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Cocaine Bear ★★★★



Director: Elizabeth Banks

Cast: Ray Liotta, Keri Russel, Alden Ehrenreich, Margo Martindale, Matthew Rhys

Release Date: 24th February 2023

Over the years, creature features have always reiterated that people, no matter what, shouldn’t mess with nature because any effort to do otherwise will end up biting them in the ass or worse, having something bitten off. Films such as The Meg, Snakes on a Plane, Eight Legged Freaks, and Roar (regarded as the most dangerous film ever made) have seen animals exert their dominance in their natural habitat – but what happens when an apex predator gets involved in drugs? You get the latest film by Pitch Perfect 2 star and director Elizabeth Banks.

Based on a true story, Cocaine Bear stars an ensemble cast that includes Keri Russel, O’Shea Jackson Jr, Alden Ehrenreich, and the late Ray Liotta. The film follows a group of characters who venture into the wilderness in Tennesee, only to encounter an unpredictable American black bear who has developed an alarming drug addiction after getting hooked on ditched pails of cocaine.

Although real-life events inspired Cocaine Bear, the plot sounds ridiculous with certain elements being fictionalised for entertainment value. The real Cocaine Bear did not go on a murderous rampage – it did, however, die from an overdose due to 40 ingested packets of cocaine before being stuffed and put on display in a Kentucky shopping centre. So, Banks, co-producers Lord and Miller, and screenwriter Jimmy Warden wisely implement a more fantastical albeit gory approach to this larger-than-life tale.

Taking place in 1985, the film sees drug smuggler Andrew C. Thornton II (Matthew Rhys) drop millions of dollars worth of cocaine from a plane in mid-air over Tennesee. This not only attracts local law enforcement such as detective Bob (Isiah Whitlock Jr) but also drug kingpin Syd (Liotta), his depressed son Eddie (Ehrenreich) and fixer Daveed (Jackson, Jr) who venture to retrieve the drugs. Meanwhile, single mother Sari (Russell) is trying to find her young daughter Dee Dee (The Florida Project’s Brooklynn Prince) and her friend Henry (Christian Convery) as they skip school for an art adventure.

With the bear being the ‘star’ of the film, the characters mostly meander through the off-beaten track and fill in awkwardly silent intervals with nonsensical chatter. There is some semblance of emotivity among certain characters such as the unreciprocated romance between lovelorn park ranger Liz (Margo Martindale) and animal rights activist Peter (Jesse Tyler Ferguson), not to mention Eddie’s grief from recently losing his wife and struggles with being a father. However, any form of character development goes out the window as they quickly cower in fear and disbelief when they come face-to-face with a real-life bear that has developed a nose for cocaine. It is not until the final act that Warden uses a parent’s unconditional love to build some predictable but timely tension to bookend the narrative, even though it feels redundant by this point.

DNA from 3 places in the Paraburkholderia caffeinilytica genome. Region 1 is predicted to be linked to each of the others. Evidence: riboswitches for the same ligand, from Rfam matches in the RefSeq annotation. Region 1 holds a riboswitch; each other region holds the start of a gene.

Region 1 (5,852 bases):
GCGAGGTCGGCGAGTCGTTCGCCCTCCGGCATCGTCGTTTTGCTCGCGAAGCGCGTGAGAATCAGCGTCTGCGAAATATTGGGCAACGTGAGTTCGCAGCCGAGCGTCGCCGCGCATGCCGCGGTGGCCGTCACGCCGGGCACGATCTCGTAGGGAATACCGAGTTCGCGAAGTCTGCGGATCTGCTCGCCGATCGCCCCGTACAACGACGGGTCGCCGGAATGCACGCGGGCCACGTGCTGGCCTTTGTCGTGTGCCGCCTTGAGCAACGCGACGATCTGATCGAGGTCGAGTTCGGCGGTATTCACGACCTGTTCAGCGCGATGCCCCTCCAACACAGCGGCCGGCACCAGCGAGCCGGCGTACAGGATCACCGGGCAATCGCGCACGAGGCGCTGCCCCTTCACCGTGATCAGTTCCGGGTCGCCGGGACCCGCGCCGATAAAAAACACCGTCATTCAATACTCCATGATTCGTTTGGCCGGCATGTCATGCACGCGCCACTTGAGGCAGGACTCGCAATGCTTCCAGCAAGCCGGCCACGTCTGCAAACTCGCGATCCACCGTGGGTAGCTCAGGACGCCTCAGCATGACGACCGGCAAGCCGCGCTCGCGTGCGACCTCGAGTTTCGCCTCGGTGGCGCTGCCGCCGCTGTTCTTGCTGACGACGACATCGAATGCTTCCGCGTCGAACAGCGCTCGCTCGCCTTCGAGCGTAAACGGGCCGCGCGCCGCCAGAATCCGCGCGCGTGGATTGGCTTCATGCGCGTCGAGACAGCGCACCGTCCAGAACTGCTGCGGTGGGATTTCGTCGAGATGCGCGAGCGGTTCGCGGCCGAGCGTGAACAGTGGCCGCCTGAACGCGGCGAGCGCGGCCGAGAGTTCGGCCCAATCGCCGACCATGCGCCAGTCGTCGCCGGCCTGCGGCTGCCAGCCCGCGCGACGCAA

Despite the dangers of drugs, it is used as a comic foil throughout Cocaine Bear. From the super-serious 1980s federal adverts that highlight the severity of cocaine to the bear’s growing addiction, the film outlines that it is dangerous but it weirdly doesn’t say why – just that people shouldn’t be involved with it. Even nurse Sari doesn’t reiterate the side effects of cocaine – she is too preoccupied with finding her daughter while avoiding the wild animal attacking her – and the younger characters seem cool with trying it, albeit incorrectly. This nonchalant angle to drugs may weird certain audiences out but as we have already established, Cocaine Bear isn’t your typical creature feature.

The involvement of Deadpool producers Lord and Miller is evident from the outset as Cocaine Bear delivers bouts of unadulterated horror and hilarity. Warden’s screenplay is also littered with gigglesome quips and interactions, enabling Banks’ ballsy direction to amp up the entertainment factor with gloriously violent set pieces and brilliantly timed moments of shock. Even the cast embraces the chaos with aplomb as they deliver a melee of performances that help support the occasionally inconsistent narrative through comedy and sass.

We’re only in February, but Cocaine Bear is destined to be a cult film where audiences can just indulge in its guilt-free farce and gore. Yes, it mostly involves a bear on cocaine, and the chaos that ensues is bat-crap crazy, but it is 93 minutes of pure entertainment.

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